If you happen to develop API for non-trivial app with complex business logic beyond CRUD directly mapped to the database tables (i.e. typical Active Record pattern) you were probably wondering many times how to handle these cases and what’s the best way to do it. There are quite a few solutions to this problem: you could add another endpoint for handling given use case, add non-RESTful action to already existing endpoint or you can add a magic param to the payload that would force non-standard scenario in the API. Let’s take a closer look at the these solutions and discuss some advantages and disadvantages of each of them.
Our use case: creating drafts and articles
Let’s start with some feature that will be simple enough for the blog post, but still interesting enough that we will have several ways to solve some the problem. Creating drafts and published articles (both referring to some
Article model) sounds good enough: for
published articles we are going to have different business validations and we will also need to have a possibility to transit from one state to another. Let’s assume that the drafts don’t have any required attributes at all and published articles require presence of:
author_id. Besides creating both type of articles, we will also need to update both type of articles while maintaining current state and have a possibility to transit from drafts to published articles. To add some extra logic articles will also have
published_at attribute, which is not directly settable via API, but will be automatically set server-side when making a transition from
published state or directly creating published article.
Let’s start with the simplest strategy that I call
magic param or
virtual param. Basically, to force a different scenario we simply send some extra param, let’s name it
published. In such case we will only have a single endpoint:
update actions and depending on the value of
published param we will either run a logic for creating / updating drafts or published articles.
Making transition from
published state is going to be the same, we simply need to send
published param with
true value and make sure other requirements are met (title’s, content’s and author’s presence).
Obviously, this approach looks pretty simple from the client perspective, everything is driven by sending a magic param and this solution is pretty easy to integrate with some client-side data layers like Ember Data. But personally I don’t find this solution really clean server-side. Having one interface (endpoint) for multiple purposes (where the logic is conditionally driven by a specific value of some param) adds some extra complexity on the design. Expecially in this case where the client knows exactly that we want to handle either drafts or published articles. For some features it may be good to hide some internal details server-side, but here it’s not the case. So the solution to this problem might be…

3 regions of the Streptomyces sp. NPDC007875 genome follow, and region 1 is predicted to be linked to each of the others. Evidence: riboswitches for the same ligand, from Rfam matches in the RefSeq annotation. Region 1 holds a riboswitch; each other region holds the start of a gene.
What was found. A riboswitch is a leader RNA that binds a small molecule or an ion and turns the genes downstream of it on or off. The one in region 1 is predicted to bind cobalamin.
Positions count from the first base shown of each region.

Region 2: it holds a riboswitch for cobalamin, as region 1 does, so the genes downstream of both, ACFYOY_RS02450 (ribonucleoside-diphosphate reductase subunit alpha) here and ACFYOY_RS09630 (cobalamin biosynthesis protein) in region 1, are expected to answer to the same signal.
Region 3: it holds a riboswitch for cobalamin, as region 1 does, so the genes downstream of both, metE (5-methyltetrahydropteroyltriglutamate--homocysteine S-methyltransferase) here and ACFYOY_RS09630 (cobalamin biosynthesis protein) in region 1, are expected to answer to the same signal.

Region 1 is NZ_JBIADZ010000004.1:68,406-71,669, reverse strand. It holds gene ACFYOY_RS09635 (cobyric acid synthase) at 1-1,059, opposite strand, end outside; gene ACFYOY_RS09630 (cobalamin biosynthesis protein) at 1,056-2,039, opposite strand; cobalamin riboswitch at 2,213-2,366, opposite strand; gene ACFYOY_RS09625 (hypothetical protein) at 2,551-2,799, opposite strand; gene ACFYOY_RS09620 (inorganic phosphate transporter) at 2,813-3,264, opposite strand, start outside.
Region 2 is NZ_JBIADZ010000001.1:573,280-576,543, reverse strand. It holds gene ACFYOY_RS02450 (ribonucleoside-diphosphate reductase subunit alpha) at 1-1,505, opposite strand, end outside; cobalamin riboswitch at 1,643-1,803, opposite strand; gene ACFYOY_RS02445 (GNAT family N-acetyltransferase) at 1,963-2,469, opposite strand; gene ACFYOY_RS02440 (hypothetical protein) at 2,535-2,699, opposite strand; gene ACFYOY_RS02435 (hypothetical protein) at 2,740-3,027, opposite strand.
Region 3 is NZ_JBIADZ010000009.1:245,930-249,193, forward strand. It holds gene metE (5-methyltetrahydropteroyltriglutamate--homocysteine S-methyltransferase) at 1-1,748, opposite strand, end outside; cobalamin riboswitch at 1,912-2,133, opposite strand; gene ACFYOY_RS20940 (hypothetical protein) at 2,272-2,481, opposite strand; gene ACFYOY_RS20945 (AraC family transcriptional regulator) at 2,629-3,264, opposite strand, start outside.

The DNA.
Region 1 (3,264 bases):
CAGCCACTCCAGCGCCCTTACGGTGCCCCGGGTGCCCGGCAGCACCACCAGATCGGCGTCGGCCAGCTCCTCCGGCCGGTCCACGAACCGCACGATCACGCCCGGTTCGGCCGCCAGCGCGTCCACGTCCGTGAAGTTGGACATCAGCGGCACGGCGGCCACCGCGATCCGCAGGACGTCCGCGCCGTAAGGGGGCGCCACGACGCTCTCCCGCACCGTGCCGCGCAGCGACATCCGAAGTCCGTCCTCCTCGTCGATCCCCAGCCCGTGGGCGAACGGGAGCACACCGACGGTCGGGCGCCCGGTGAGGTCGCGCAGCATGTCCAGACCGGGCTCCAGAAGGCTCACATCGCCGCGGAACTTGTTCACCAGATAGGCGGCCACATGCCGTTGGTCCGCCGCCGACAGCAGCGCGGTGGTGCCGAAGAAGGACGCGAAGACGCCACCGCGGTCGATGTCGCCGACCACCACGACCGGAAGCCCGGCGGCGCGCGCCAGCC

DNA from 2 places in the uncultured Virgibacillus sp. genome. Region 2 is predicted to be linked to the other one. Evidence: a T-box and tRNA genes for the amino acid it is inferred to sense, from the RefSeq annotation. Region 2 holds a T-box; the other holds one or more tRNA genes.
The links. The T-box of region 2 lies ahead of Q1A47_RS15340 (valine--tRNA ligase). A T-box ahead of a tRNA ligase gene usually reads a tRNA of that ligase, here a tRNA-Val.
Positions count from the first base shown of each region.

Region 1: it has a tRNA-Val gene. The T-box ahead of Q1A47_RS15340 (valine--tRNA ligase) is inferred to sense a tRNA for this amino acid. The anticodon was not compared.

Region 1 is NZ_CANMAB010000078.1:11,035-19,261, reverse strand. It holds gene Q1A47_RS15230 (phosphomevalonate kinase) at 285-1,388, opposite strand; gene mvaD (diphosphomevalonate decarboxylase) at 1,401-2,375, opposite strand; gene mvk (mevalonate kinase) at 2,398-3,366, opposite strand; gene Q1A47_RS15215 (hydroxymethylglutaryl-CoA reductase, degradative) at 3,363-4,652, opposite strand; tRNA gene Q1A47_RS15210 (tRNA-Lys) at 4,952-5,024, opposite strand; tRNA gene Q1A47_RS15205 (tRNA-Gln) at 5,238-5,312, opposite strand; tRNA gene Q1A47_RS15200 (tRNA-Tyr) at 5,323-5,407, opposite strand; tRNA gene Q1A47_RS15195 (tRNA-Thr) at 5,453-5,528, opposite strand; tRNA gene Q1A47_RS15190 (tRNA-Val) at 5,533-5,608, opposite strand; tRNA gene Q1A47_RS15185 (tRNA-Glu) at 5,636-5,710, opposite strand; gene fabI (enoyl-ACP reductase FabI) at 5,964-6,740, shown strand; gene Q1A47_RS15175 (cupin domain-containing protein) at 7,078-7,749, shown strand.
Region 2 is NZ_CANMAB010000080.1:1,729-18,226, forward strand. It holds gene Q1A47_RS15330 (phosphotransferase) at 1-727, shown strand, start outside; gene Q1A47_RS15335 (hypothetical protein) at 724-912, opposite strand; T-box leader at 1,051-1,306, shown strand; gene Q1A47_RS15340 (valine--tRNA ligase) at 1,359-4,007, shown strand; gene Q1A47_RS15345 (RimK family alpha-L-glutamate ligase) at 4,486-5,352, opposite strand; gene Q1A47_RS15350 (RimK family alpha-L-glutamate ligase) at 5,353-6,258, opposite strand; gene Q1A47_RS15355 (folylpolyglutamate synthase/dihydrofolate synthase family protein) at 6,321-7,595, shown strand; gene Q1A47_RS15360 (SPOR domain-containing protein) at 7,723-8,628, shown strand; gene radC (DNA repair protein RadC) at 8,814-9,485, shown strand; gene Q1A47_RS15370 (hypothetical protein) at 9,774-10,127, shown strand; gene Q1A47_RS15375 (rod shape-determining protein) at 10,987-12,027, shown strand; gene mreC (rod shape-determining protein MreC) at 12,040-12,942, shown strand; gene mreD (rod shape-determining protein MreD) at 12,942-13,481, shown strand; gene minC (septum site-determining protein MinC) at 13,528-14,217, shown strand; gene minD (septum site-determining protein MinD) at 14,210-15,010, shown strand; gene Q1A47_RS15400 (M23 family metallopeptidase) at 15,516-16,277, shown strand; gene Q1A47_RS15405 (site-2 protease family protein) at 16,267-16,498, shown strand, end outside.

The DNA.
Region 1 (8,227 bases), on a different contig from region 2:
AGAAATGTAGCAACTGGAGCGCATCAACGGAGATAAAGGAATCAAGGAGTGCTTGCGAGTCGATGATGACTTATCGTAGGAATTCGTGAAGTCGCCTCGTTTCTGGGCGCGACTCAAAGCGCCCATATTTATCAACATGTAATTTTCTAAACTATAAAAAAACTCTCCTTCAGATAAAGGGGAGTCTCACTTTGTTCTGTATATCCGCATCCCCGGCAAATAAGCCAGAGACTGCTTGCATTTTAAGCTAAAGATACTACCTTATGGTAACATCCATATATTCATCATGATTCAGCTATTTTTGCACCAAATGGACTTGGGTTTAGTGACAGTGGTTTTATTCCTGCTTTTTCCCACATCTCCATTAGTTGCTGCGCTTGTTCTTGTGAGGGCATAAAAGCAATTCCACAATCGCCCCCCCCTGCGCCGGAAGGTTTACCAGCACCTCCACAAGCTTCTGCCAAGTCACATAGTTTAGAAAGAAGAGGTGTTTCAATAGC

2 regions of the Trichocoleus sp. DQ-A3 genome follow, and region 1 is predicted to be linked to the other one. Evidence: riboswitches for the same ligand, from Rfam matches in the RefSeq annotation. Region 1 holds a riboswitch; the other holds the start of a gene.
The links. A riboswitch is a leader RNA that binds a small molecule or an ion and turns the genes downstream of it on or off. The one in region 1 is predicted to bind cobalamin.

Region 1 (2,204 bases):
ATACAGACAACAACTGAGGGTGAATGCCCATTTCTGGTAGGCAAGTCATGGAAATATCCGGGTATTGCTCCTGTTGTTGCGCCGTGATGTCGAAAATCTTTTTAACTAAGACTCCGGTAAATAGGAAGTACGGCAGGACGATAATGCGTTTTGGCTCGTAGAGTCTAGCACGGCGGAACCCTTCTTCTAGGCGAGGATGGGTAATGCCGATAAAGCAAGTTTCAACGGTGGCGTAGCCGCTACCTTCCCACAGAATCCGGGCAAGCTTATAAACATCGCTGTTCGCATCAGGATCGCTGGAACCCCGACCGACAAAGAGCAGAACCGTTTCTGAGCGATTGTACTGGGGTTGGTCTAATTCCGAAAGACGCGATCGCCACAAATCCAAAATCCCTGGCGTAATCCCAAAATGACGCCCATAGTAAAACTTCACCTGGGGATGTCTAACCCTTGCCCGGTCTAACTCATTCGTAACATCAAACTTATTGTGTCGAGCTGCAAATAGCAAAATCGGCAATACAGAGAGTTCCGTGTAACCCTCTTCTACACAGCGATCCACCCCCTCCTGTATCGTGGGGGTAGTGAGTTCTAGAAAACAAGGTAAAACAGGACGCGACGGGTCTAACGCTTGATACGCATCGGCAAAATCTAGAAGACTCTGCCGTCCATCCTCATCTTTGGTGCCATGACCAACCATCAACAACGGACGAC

Adding extra endpoint
With extra endpoint we clearly separate interfaces between both types of articles. Clearly, the logic on server is now much less complex. If we want to create a draft, we just use
Drafts endpoint. If we need to update a published article, we simply use (surprise, surprise)
As a side-effect of such design decision we can actually do some cool things, e.g. in
index actions we could return only one type of article, either drafts or published ones, depending on the endpoint.
The disadvantage of this approach is that it may not be that easy to handle it client-side with frameworks’ data layers, which in most cases are kind of equivalents of Active Record pattern, but in API world.
Adding extra endpoint solved one of the issues: having the same interface for different kind of logic. But we still need to have a possibility to make a transition from
published article. One way would be to simply use
update action from Published Articles endpoint, but this would mean using endpoint for actually different resource, which looks really weird and not proper, especially after separating Articles to two different endpoints. We could still handle it with magic
published param, but this time only in Drafts endpoint. Or we could consider doing yet another thing, which is…
Adding extra action
This way doesn’t sound really RESTful, but I find it pretty elegant. To handle transition from
published we can simply add
publish action to Drafts endpoint and let the API handle all the necessary logic.
What I like about combining different endpoints with extra actions is that everything is explicitly defined: every part of API has its’ own interface and there’s no magic and no implicit assumptions. It’s also more flexible and removes some complexity server-side. The disadvantage of this approach is that it actually moves complexity to the client - having extra actions, again, may not be that easy to handle neatly by data layers (if you happen to use Ember and Ember Data, you can play with
buildURL function to make it smooth).
There are couple of different ways of handling complex logic in non typical CRUD scenarios in your API: using magic param, adding extra endpoints, adding extra method and each of them has its’ own advantages and disadvatages on both server-side and client-side.